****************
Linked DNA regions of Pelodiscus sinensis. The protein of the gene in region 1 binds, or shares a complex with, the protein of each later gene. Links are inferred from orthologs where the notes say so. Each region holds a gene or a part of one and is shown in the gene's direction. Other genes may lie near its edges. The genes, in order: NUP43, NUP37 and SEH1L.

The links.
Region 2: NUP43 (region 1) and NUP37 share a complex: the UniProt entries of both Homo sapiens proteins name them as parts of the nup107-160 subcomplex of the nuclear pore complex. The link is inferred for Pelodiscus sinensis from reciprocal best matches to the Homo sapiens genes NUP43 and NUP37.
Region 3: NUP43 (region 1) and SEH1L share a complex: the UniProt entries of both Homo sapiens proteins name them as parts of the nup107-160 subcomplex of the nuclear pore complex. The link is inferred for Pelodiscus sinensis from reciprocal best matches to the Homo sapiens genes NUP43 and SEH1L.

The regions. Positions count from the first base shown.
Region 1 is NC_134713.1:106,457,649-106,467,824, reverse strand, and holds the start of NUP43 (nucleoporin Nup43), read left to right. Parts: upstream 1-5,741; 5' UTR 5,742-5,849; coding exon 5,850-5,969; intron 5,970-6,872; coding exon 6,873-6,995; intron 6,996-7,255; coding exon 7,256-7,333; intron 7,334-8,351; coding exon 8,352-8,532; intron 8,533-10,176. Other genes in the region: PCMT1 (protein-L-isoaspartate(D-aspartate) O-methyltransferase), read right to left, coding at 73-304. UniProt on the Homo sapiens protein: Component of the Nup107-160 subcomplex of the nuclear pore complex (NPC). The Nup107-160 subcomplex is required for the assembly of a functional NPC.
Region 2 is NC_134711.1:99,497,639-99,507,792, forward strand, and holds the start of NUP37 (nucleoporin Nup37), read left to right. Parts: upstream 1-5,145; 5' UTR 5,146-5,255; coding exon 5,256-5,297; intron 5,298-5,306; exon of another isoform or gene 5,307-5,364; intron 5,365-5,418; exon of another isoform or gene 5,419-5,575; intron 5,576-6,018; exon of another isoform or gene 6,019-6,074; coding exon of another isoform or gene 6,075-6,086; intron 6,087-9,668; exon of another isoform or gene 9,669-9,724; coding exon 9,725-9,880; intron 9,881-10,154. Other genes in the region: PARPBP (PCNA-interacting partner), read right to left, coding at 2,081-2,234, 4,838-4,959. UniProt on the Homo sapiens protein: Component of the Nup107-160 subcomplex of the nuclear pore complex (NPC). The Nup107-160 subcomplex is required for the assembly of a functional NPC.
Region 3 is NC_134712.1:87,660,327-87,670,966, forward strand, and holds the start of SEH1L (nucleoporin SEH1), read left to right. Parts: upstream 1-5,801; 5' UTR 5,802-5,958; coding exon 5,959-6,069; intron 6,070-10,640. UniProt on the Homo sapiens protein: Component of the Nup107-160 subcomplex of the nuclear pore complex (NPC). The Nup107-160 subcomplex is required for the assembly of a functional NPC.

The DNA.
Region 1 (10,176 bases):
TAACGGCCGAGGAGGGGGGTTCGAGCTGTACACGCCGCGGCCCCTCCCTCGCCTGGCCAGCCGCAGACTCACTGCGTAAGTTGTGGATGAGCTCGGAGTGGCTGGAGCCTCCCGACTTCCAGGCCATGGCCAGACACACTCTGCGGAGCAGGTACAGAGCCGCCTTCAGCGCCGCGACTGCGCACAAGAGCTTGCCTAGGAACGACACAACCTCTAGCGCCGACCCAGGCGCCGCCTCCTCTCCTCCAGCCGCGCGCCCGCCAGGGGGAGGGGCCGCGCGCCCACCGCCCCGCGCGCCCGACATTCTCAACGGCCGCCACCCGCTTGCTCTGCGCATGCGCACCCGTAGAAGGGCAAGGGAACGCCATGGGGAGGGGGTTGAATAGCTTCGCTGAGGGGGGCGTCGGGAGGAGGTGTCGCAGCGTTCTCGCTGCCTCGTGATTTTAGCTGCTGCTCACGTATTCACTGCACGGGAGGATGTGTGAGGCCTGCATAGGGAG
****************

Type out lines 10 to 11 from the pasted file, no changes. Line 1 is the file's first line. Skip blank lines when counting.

Region 1 (10,176 bases):
TAACGGCCGAGGAGGGGGGTTCGAGCTGTACACGCCGCGGCCCCTCCCTCGCCTGGCCAGCCGCAGACTCACTGCGTAAGTTGTGGATGAGCTCGGAGTGGCTGGAGCCTCCCGACTTCCAGGCCATGGCCAGACACACTCTGCGGAGCAGGTACAGAGCCGCCTTCAGCGCCGCGACTGCGCACAAGAGCTTGCCTAGGAACGACACAACCTCTAGCGCCGACCCAGGCGCCGCCTCCTCTCCTCCAGCCGCGCGCCCGCCAGGGGGAGGGGCCGCGCGCCCACCGCCCCGCGCGCCCGACATTCTCAACGGCCGCCACCCGCTTGCTCTGCGCATGCGCACCCGTAGAAGGGCAAGGGAACGCCATGGGGAGGGGGTTGAATAGCTTCGCTGAGGGGGGCGTCGGGAGGAGGTGTCGCAGCGTTCTCGCTGCCTCGTGATTTTAGCTGCTGCTCACGTATTCACTGCACGGGAGGATGTGTGAGGCCTGCATAGGGAG